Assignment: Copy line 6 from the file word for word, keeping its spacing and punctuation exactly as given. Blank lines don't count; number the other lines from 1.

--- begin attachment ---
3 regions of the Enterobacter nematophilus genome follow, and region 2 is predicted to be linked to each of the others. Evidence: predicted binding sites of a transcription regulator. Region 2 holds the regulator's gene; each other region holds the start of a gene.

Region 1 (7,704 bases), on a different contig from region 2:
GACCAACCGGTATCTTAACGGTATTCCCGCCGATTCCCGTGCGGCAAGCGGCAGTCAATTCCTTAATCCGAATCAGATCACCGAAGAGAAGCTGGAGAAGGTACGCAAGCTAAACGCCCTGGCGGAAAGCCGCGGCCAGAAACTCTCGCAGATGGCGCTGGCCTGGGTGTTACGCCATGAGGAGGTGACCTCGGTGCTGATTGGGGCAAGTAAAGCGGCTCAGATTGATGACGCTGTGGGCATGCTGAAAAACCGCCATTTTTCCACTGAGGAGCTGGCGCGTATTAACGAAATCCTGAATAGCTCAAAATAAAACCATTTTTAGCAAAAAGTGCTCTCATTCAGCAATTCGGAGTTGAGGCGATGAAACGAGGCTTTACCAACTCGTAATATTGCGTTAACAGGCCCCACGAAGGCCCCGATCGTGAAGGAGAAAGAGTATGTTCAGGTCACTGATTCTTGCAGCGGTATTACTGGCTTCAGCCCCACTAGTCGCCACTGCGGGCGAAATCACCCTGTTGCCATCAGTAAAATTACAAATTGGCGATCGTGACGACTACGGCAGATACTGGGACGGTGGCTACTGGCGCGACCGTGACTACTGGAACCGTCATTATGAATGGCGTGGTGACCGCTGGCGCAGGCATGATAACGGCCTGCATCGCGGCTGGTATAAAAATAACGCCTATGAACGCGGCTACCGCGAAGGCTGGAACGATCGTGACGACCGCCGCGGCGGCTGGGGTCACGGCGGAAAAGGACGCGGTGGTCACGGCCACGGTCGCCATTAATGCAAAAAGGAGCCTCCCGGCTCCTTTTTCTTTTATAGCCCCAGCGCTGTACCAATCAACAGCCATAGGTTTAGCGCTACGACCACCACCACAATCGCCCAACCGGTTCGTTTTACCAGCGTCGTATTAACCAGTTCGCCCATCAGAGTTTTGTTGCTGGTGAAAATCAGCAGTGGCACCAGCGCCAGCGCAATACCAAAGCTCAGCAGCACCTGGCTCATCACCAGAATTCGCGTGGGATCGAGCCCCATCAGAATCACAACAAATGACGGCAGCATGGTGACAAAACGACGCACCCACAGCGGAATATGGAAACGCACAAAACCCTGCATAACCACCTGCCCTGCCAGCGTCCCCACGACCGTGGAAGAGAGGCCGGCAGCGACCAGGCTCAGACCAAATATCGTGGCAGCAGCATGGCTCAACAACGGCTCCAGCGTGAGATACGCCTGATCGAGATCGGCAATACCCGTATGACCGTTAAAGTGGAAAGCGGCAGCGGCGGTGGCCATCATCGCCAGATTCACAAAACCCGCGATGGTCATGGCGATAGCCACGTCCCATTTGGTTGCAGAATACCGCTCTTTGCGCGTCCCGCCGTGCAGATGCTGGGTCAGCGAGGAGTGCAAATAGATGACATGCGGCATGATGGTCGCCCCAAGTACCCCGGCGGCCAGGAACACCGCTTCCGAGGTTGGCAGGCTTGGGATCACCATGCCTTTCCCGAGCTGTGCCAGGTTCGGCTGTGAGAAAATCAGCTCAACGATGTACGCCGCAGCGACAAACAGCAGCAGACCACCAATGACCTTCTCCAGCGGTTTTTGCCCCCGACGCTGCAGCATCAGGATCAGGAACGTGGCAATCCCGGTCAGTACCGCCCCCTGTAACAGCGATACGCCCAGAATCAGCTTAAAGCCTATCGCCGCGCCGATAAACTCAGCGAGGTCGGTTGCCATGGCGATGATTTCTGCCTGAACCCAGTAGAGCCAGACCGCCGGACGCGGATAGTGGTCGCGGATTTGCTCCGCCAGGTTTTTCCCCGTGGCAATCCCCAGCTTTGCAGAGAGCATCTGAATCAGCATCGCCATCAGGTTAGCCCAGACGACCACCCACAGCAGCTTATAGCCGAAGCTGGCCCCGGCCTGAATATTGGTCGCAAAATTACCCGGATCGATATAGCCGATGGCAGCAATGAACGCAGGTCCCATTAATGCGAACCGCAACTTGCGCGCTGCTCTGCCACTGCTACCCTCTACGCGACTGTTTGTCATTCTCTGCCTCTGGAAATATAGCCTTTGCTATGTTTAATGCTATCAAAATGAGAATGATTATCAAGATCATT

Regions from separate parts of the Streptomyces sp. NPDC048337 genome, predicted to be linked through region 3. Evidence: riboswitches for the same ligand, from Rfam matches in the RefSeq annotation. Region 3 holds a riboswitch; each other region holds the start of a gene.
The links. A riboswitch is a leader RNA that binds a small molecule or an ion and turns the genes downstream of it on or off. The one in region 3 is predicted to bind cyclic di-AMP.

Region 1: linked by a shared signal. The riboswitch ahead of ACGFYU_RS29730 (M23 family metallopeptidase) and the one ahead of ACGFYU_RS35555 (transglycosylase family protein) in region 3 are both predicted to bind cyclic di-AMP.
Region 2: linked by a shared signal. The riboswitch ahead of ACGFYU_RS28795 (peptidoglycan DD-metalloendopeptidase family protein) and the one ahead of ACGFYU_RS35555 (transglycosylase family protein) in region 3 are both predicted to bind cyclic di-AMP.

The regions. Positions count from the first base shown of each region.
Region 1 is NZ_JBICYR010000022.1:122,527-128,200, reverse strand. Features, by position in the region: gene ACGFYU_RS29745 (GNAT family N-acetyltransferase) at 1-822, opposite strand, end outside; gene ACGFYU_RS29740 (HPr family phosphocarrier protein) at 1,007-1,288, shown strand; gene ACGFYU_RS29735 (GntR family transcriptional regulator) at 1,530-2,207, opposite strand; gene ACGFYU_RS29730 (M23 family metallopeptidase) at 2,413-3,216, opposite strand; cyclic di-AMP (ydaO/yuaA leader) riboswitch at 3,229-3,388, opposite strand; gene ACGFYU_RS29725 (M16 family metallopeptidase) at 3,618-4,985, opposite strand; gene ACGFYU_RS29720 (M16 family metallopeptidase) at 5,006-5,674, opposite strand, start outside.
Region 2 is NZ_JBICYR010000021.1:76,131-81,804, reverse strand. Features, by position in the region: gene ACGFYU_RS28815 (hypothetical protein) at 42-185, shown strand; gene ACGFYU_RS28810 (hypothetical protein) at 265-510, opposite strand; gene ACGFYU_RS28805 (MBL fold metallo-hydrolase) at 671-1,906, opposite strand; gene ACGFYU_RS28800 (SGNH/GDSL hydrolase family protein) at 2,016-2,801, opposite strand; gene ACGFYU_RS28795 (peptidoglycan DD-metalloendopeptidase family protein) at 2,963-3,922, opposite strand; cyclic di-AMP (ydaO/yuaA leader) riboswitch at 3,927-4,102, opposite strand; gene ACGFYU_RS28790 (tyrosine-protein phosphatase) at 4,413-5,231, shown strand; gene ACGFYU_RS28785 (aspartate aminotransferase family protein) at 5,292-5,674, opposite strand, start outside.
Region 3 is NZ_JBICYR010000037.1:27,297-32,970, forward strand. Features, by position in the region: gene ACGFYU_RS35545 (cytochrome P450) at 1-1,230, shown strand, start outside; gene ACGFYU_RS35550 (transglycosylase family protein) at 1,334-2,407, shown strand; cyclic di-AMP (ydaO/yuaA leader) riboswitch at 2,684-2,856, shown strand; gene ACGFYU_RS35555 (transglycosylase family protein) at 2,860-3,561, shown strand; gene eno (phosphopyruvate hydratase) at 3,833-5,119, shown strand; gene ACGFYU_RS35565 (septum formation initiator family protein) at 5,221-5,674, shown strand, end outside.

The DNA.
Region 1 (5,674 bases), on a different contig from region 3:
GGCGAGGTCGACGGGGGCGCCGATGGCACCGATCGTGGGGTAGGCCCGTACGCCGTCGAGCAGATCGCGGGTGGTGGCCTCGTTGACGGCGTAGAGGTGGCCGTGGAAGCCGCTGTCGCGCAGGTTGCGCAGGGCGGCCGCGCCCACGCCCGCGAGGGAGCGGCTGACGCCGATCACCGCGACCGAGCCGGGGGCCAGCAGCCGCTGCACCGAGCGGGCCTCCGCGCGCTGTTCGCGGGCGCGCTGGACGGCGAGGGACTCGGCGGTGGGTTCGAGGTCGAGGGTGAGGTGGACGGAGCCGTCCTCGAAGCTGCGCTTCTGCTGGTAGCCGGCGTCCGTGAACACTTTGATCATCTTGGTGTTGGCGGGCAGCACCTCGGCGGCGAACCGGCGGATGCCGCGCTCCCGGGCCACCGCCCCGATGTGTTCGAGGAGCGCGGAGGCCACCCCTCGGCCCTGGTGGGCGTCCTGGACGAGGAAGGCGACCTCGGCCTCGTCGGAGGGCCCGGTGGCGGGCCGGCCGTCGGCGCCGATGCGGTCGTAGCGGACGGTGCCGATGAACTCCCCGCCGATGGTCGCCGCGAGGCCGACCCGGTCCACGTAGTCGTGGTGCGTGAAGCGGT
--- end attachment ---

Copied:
Region 1: linked by a shared signal. The riboswitch ahead of ACGFYU_RS29730 (M23 family metallopeptidase) and the one ahead of ACGFYU_RS35555 (transglycosylase family protein) in region 3 are both predicted to bind cyclic di-AMP.